• Avoid worry and doubt. It wasn’t easy to allow myself to just feel happy. I wanted to challenge the happiness and say to it, “I know you’re going to go away and, because of that, I have to ignore you while you’re around.” What I realized after having that thought was that it was completely ridiculous. What if I did that with Bella, my sweet, adorable dog? What if I decided I wasn’t going to spend time with her because I knew someday she was going to die? How ridiculous would that be? When I thought about it that way, I realized that I had to make a home for happiness. I had to push all of the worry and doubt from my mind and just feel it, even if there was a chance it would someday be gone. Because that’s what acceptance is. It’s all about feeling it and not letting your mind take over with it’s pesky little what-if notions.
  • Share the feeling with others. Sometimes I struggle with being deliriously happy because I don’t think it’s fair. For whatever reason, I have it in my mind that there’s a limit on how much happiness there can be in the world and when I’m feeling super happy I feel like I’m hogging it all. Even though I know that happiness is infinite and that it’s not selfish or wrong to feel giddily happy, it still helps when you can share your happiness with others. It takes some of that Catholic-school-girl guilt away, I guess. So I’ve been trying to share my happiness – to be kind to others, to smile at strangers, and, most importantly, to tell people about it!

I’m sure there are some people out there reading this and thinking, “What’s the big deal? If you’re happy, just be happy.” I would love for it to be that simple. For me, happiness is hard work and, as I said at the beginning of the post, sometimes it’s downright scary.

Happiness, like everything in this world, is temporary, but that doesn’t mean I should run from it. After all, nothing lasts forever. That doesn’t mean that I shouldn’t enjoy it while I’m here, living this life.

Yesterday I was listening to a Dave Matthews Band song and these lyrics really stuck with me as I was trying sort out all of my happiness issues: “I’m saying open up/And let the rain come pouring in/Wash out this tired notion/That the best is yet to come/But while you’re dancing on the ground/Don’t think of when you’re gone.” These words have always served as a reminder for me to stay in the present and focus on life now, but they also really apply to my struggle to feel joy.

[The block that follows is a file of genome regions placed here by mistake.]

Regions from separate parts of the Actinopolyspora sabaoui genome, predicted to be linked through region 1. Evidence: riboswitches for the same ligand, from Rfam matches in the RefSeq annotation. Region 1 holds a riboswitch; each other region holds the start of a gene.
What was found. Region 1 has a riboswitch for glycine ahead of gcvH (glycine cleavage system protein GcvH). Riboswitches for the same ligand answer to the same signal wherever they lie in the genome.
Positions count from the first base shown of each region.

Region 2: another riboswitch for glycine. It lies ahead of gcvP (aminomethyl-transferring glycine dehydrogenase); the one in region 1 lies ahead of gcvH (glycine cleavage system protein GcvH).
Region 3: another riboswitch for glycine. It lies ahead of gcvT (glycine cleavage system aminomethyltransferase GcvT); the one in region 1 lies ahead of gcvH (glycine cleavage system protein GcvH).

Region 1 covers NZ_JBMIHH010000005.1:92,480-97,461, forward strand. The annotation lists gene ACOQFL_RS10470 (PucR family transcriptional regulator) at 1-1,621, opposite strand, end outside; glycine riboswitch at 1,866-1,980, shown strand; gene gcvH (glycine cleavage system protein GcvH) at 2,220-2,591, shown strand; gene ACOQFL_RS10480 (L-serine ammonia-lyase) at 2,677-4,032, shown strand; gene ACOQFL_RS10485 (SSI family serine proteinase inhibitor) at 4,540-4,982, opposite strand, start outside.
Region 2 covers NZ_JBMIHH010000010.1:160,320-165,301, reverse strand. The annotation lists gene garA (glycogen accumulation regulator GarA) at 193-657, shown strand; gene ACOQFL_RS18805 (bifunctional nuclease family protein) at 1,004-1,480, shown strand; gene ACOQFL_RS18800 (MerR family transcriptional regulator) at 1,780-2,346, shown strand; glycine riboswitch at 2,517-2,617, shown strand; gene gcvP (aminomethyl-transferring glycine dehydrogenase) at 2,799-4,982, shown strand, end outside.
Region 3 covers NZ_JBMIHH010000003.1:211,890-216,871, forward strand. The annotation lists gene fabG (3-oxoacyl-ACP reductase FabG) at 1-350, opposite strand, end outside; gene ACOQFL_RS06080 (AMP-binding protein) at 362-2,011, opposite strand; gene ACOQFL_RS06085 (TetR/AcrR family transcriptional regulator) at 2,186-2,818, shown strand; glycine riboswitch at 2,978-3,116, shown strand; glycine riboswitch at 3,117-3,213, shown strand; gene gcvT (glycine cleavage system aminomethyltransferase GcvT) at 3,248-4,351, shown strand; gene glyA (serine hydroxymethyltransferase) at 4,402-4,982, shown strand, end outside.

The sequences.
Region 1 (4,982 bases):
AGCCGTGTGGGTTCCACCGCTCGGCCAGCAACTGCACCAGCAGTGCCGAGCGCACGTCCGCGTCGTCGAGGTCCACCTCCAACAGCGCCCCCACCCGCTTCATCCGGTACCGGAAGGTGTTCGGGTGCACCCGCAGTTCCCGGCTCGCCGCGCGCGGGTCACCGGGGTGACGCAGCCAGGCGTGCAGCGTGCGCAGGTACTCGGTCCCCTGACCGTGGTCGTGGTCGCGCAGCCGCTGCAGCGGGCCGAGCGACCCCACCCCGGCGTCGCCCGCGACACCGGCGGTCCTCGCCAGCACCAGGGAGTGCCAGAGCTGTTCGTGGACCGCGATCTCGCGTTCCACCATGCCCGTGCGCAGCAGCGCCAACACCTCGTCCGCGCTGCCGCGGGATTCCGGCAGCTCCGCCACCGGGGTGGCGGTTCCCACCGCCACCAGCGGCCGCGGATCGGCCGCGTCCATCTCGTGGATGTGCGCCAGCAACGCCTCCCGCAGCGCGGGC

I’m here, dancing on the ground, and I have to allow myself to be happy. If it’s for a moment, if it’s for a day, if it’s for a lifetime, it doesn’t matter. What matters is that it’s real, it’s happening, and I’m finally, finally allowing myself to feel it.

What about you? Do you struggle with allowing joy and happiness in? I’d love to hear your tips for truly welcoming in these feelings. And I challenge you, the next time you feel that familiar pang of happiness, to smile (widely) and allow it to soak in without pushing it away. You’ll be amazed at how good it feels!



Photo by Nicklas Bajema


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  1. A great summary of practical, joy-focused steps people can take to allow more happiness into life.

    Thanks for taking the time to write this TGWK 🙂

  2. Hey, feeling the moment is one of the greatest openings for me for the last couple of years. When traveling, or just thinking smth like “i wish some date would have been closer” I try to stop myself and think of today, and that I’m already lucky to live in a current day.
    But I also think people around matter as well. I read about it at Lift My Skills – people skills also vital. Trying to improve it as well.